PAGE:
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Monthly Archives: March 2012

Mies van der Rohe, one of the titans of modern architecture, was born 126 years ago today.

If you went on Google today, you saw their homage to Mies van der Rohe.

Known for his “less is more” style, after his death, many postmodernists blamed him for the soulless “international design” that became popular.

The thing is, simple is hard to get right.  All those Mies van der Rohe knockoffs were just that, knockoffs.

I know this chair is EVERYWHERE, but I love the lines of the Barcelona chair.  It’s modern design, but I’ve seen the chair work in non-contemporary settings as well

Barcelona chair, Knoll

The Guardian has a great article regarding how the reputation of Mies van der Rohe has completely changed since his death in 1986.

I didn’t know that the Barcelona chair was never intended for production.  A stainless steel one will set you back $7740.

I can’t even imagine what an original version goes for.

*Apologies to Mr. Kermit the Frog.

While I have always appreciated the color green in nature and in interiors, only recently have I fallen for this color in clothing.

Green represents growth, harmony, balance, and freshness. It’s a “cool” color which is why, with my complexion, I should really wear it more often.

Greens were all over the Spring/Summer 2012 runways, especially the brighter versions.

Green reminds me of the mountains that surround my parents’ home in St. Martin.

I hope to buy a few green things this spring.  How about you?

My friend Elizabeth suggested I read this book.  Elizabeth has written about design (among other things) for over twenty years, so when she tells me I should check out a book, a store, a designer, etc., I do it.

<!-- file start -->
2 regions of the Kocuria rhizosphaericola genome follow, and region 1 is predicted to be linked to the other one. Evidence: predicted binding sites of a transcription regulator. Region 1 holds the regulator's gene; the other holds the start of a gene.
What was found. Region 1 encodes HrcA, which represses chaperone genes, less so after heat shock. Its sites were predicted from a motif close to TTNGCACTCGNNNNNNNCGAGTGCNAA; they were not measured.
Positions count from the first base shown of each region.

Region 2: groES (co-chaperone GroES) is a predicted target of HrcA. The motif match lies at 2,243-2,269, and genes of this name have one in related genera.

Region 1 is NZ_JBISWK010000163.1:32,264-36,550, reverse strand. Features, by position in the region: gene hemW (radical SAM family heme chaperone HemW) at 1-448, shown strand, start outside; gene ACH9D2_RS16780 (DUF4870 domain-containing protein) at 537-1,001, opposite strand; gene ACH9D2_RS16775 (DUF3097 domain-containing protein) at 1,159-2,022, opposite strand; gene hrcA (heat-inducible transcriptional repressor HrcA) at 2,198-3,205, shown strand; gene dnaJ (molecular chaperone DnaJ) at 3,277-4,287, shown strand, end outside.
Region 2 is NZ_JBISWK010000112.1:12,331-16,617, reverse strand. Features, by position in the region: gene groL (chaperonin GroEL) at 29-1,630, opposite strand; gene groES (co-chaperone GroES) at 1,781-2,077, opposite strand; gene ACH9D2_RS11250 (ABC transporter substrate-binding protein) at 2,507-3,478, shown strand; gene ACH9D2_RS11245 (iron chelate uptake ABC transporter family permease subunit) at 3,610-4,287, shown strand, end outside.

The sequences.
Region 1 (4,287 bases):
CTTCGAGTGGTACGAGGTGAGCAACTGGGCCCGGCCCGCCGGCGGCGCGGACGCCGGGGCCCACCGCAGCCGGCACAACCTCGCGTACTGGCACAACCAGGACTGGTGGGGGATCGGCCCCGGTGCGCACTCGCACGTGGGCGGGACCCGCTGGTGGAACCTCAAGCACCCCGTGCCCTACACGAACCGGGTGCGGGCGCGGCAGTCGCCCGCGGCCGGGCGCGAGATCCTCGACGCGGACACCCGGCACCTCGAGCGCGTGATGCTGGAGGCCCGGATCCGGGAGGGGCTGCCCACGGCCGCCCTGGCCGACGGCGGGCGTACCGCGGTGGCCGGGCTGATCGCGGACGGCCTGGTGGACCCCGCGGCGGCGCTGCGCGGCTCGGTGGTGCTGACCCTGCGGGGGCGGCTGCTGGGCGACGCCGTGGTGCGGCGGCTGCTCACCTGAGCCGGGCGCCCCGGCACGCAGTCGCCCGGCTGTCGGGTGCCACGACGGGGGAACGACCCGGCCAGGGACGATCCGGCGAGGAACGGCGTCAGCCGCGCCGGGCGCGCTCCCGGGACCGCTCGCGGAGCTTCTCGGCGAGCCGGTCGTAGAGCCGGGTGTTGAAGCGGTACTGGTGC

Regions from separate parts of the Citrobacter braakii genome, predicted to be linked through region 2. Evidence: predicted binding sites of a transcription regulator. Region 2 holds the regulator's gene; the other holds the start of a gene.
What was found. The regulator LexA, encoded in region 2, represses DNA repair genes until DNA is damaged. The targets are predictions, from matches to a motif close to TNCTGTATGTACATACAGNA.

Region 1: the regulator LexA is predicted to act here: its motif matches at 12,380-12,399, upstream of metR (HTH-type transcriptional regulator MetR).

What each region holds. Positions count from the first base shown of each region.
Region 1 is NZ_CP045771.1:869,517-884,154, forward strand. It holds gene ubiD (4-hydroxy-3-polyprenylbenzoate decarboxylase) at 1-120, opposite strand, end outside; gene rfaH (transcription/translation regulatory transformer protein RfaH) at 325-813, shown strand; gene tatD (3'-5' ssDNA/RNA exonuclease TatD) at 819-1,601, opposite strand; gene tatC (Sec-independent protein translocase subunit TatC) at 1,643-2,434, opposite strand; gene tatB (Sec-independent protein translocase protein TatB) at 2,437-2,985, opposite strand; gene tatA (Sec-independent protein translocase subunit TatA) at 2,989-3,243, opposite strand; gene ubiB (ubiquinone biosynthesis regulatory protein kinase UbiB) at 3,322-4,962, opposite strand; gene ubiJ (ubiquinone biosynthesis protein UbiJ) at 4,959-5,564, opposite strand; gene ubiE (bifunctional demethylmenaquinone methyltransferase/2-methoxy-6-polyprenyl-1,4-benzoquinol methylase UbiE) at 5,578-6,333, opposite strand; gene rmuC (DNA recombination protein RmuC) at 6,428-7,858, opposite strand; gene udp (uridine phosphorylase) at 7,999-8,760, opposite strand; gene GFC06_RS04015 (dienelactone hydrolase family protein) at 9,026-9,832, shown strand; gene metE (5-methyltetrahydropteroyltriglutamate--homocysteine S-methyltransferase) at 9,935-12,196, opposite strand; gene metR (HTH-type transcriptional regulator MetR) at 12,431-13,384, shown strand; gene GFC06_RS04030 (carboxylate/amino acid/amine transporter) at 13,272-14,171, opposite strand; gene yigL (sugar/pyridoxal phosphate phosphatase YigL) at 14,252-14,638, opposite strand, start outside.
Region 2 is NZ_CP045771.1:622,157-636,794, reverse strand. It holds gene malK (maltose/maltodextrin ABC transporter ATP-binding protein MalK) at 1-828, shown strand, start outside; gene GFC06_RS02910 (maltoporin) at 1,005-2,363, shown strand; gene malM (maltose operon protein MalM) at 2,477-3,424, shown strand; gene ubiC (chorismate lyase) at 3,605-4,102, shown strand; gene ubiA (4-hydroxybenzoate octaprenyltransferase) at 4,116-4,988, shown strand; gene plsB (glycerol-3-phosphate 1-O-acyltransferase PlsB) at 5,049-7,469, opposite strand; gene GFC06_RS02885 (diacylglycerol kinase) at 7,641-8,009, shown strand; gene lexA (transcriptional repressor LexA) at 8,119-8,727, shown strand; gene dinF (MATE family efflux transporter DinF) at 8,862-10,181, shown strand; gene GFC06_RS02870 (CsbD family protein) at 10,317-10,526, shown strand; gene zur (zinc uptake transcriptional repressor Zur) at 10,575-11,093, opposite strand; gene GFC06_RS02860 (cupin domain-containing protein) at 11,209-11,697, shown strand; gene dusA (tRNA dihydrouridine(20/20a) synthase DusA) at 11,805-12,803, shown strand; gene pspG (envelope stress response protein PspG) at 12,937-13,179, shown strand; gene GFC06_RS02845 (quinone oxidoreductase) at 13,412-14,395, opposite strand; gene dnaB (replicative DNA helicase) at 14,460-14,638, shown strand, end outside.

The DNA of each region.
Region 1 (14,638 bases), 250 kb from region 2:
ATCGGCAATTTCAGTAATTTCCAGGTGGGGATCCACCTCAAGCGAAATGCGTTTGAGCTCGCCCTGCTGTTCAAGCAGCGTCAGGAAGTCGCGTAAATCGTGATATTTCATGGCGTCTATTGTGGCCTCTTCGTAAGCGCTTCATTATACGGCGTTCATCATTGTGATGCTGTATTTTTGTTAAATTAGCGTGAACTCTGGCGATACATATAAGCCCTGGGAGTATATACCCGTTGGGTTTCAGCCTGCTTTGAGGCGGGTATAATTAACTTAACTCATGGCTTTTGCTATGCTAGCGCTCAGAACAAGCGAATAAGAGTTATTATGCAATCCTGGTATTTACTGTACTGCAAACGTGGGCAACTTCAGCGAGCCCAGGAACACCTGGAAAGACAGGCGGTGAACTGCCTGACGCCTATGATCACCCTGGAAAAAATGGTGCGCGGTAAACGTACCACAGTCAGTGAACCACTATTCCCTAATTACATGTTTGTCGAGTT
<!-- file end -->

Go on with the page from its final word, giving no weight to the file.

MASSERIA, with text by architect Diane Lewis and photographs by Mark Roskams, is a fantastic book.   Masserie are fortified farmhouses located in Puglia, the southeastern coast of Italy.

They range in size.  The materials are local, stone, concrete, iron, and brick.  Some were used as resting places for pilgrims traveling on Via Appia.

Now many have been renovated, some into boutique hotels.  The rest are working farms, passed down through the generations. Puglia is an area of Italy that doesn’t see many American tourists.  The majority are Italians and Europeans.

I haven’t made it down to Puglia yet (it’s on my list) but I really like the architecture.  It’s Stylish Simplicity.  Rustic and elegant, some of these farmhouses date back to the Middle Ages.

There was also a practical reason to read MASSERIA.  When I was in Anguilla over the Christmas holiday, I met with one of my clients’ builders.  He showed me a few of the houses he has built on the island.

In the Caribbean many houses have stone or tile floors because of the climate. Some areas of Puglia have a flat landscape like Anguilla. I see a lot of simliarites in the materials, although wood is used more in the Caribbean. The use of the color white, a lot of white on the walls, interior and exterior, makes sense in both places as the sun is very strong.

I’ve flagged several photos in this book.  I’m loving the stone floors, the iron bed posts, and the use of color.  It’s good to see how these unique spaces were allowed to keep their integrity while being modernized.

If everything goes to plan, the house in Anguilla will be done next year.  In the meantime, I’m putting together my library/inspiration board for the project.  MASSERIA will be one of the books I refer to again and again.

I would recommend this book to anyone who is interested in design, Italy, and/or traveling to Puglia.

 

This Tom Ford dress is not an easy look to pull off.  With a dress this “simple” the tailoring has to be impeccable and the accessories must be on point. That cuff!

There are no bells and whistles to distract the eye.  It’s a formal gown, yet the dress looks comfortable. The cape was a daring and practical choice.  It was chilly that day in Los Angeles.

Gwyneth was mentioned on many Oscar Best Dressed lists and I agree.

She said in several interviews that this was the only dress she tried on.  Gwyneth was inspired by Jacqueline Kennedy’s 1961 Inaugural gown which was made by Bergdorf Goodman’s Ethel Frankau.

Perfection.

 

 

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